There are thousands of camps! How do you find one that’s suited to your child’s age, personality, and interests, and manageable for your family’s schedule and budget? Here are sources and questions to get you started.
by Christina DiMartino
Choosing the first overnight camp for your child can be one of the most befuddling decisions of parenting children. There are so many camps!
You may have collected brochures, spoken to friends and family members who have sent their kids to camp, and sought advice from school counselors or other professionals. You want your child in a camp that is best suited to his personality and interests. It’s important that he is in an environment that not only provides comfort and safety, but will add to his character, skills, and healthy living, and leave him with fond memories.
Finding one camp that fits all those requirements might be daunting, but it is doable. Here are some steps to get you started.
Camp organizations offer guidance and referral
The American Camp Association (ACA) is a community of camp professionals who have joined together to share knowledge and experience and to ensure the quality of camp programs. Founded nearly 100 years ago, the ACA has a diverse membership of more than 7,000 camps.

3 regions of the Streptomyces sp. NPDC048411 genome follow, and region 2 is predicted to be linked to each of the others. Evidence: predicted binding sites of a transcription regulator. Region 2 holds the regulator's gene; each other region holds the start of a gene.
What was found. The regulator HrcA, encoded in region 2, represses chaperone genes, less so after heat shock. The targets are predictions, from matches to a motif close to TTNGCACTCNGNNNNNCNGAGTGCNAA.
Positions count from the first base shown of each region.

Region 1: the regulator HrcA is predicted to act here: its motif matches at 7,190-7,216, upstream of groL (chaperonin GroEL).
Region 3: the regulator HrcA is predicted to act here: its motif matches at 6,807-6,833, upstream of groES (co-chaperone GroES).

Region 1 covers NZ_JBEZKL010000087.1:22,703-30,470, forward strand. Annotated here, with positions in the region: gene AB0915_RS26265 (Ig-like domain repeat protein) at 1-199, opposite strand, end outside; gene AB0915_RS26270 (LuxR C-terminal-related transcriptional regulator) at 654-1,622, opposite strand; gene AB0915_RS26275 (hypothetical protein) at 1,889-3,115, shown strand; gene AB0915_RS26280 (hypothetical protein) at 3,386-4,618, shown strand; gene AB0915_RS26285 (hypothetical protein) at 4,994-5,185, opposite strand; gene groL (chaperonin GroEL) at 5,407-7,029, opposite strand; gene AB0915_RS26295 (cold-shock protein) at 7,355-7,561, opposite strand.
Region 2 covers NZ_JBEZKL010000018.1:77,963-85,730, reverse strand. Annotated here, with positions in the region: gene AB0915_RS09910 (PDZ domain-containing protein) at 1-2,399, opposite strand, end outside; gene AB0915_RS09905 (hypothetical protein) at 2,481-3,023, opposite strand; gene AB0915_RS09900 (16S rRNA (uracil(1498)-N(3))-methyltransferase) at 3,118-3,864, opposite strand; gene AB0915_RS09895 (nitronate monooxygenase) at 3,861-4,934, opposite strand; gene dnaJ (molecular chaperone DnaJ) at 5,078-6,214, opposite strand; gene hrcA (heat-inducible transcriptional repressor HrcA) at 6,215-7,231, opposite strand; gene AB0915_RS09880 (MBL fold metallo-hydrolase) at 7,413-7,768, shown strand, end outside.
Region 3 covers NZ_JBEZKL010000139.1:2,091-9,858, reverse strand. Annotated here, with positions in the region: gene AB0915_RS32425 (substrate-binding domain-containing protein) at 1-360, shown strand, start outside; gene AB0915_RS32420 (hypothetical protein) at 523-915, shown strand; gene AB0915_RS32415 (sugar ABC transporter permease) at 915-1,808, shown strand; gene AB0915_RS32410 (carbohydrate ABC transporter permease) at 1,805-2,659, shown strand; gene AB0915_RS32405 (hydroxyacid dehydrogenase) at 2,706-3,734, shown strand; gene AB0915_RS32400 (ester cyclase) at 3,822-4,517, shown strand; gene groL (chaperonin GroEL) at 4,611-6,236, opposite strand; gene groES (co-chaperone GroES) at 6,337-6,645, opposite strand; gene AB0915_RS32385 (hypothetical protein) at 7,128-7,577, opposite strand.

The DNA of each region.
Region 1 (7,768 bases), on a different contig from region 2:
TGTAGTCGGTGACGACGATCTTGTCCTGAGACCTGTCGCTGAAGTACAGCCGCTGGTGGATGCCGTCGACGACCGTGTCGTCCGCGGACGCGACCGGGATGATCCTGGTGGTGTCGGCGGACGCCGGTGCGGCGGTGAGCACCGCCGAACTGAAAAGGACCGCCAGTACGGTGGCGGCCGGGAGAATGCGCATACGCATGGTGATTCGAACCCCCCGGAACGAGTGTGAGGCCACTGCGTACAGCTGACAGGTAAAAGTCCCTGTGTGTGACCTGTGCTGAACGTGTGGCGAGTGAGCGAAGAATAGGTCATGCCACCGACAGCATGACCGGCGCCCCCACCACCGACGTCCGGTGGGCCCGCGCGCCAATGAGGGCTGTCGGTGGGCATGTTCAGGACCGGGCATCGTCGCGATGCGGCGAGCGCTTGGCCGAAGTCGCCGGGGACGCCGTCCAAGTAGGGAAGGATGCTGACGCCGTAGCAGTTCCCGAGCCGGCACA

The ACA’s website has a section specifically to help parents find the right camp out of these accredited camps. You can narrow down your search by choosing the types of activities, ages of campers, cost, location, length of session, and many other parameters.
The National Camp Association (NCA), an organization dedicated to helping parents find the right camp for their children, offers a public guidance and referral service to summer camps throughout the U.S. and abroad.
After checking out the sources we've listed above and asking around fellow parents, make a list of possible camps. Then interview the director, ideally in person, or if the camp is too far away, by phone.
Ask questions. In their article for the NCA, “Eenie, Meenie, Minie, Mo—To Which Camp Should My Child Go?” Jeffrey Solomon and Michele Klein offer useful advice to selecting an overnight camp. There's plenty to know about any given camp, and you should feel comfortable finding it out. So ask...
It’s worth the work
The NCA stresses that because an overnight camp experience may have a significant impact on your child’s life, it is important for you to learn how to make a well considered decision when choosing a camp.
And all that research is well worth it. As Peg L. Smith, the ACA’s chief executive officer, says, “Camp is a place where kids can practice growing up by stretching their social, emotional, physical and cognitive muscles outside the context of their immediate family. This is what childhood is supposed to provide.”
Christina DiMartino has been a freelance and assignment writer since 1985. She is a researcher, interviewer, writer, editor, and manuscript collaborator with a repertoire of clients from around the world.